Bingham Ray, Indie Legend and Sundance Regular, Dead at 57
This is just terrible, terrible news: Former United Artists boss, October Films cofounder and recent appointee as S.F. Film Society executive director Bingham Ray has passed away following a series of strokes suffered while attending the Sundance Film Festival -- an event from which his name and influence have been inseparable for more than two decades. He was 57.
"It is with great sadness that the Sundance Institute acknowledges the passing of Bingham Ray, cherished independent film executive and most recently Executive Director of the San Francisco Film Society," read a release just received at Movieline HQ. "On behalf of the independent film community here in Park City for the 2012 Sundance Film Festival and elsewhere, we offer our support and condolences to his family. Bingham’s many contributions to this community and business are indelible, and his legacy will not be soon forgotten."
No kidding. Ray commenced his film career in 1981 as a manager and programmer at New York's defunct Bleecker Street Cinema, co-founding October Films a decade later with Jeff Lipsky. Initially set up shop for the purpose of distributing Mike Leigh's Life is Sweet, October eventually distributed such renowned '90s indies as Secrets and Lies, Breaking the Waves, Lost Highway, The Apostle and Ruby in Paradise, the 1993 Sundance Grand Jury Winner that further reinforced the festival as one of the industry's foremost movie markets. The company's DNA survives today Focus Features, which evolved from a series of mergers between Universal, Vivendi, and other distributors in the late '90s/early '00s.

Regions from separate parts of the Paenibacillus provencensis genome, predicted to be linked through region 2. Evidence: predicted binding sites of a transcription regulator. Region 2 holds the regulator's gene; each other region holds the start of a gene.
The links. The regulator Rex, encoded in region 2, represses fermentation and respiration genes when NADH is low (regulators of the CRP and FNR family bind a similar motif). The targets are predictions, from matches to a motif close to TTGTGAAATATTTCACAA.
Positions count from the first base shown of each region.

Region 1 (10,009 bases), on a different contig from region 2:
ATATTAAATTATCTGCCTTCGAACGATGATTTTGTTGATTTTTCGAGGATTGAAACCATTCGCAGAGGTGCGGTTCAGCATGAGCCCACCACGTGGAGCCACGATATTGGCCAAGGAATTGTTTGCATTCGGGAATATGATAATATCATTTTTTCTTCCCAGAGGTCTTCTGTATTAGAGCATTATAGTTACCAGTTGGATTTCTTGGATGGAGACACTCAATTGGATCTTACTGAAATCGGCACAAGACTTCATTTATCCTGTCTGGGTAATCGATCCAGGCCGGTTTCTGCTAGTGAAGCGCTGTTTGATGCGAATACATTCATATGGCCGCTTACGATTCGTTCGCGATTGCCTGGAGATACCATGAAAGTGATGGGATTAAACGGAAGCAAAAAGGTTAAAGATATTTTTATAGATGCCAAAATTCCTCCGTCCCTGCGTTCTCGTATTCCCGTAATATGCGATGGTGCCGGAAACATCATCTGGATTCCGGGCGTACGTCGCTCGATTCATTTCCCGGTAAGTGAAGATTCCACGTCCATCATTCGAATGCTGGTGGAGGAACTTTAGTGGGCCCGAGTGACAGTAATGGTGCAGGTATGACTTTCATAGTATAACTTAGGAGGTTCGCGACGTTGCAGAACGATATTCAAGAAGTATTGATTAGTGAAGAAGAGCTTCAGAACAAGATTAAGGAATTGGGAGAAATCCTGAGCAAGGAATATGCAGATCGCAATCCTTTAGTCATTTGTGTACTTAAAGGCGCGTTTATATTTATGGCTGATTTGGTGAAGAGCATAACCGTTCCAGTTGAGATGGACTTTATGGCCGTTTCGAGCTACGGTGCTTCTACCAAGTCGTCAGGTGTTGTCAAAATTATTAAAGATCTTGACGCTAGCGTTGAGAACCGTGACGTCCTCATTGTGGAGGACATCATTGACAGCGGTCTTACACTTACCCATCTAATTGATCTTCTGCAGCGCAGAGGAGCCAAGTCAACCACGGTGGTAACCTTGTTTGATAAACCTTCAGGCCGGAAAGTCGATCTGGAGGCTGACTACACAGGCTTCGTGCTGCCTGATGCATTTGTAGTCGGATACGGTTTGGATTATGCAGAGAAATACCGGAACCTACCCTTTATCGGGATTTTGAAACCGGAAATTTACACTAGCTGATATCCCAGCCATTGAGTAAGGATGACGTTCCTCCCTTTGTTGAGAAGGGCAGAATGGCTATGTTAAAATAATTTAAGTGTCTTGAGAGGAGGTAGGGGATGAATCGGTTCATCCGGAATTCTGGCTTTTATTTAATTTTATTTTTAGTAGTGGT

Ray had since occupied top spots at United Artists (where he'd helped shepherd Bowling to ColumbineNo Man's Land to Oscar wins) and Sidney Kimmel Entertainment before veering into consulting and teaching, ultimately taking over the SFFS last year after its executive director Graham Leggat succumbed to cancer. He had also worked recently as an advisor to digital distributor SnagFilms, the Film Society at Lincoln Center (which recently opened its first-run Elinor Bunin Munroe Film Center) and as a professor at New York University.
Late last week in Park City, word of Ray's condition spread quickly. He was first hospitalized Thursday in Provo, Utah; on Friday, one of his daughters told TheWrap and Ray had suffered a second, "more serious" stroke. The festival announced his passing just after noon local time.
Bingham Ray is survived by his wife, Nancy, son Nick, daughters Annabel and Becca, and sisters Susan Clair and Deb Pope. He was one of the true good guys -- supportive, insightful, broad-minded, funny and utterly devoted to films and the artists who made them. He will be mourned, missed, cherished and remembered for a long time to come. R.I.P., Bing.
[Photo: Getty Images]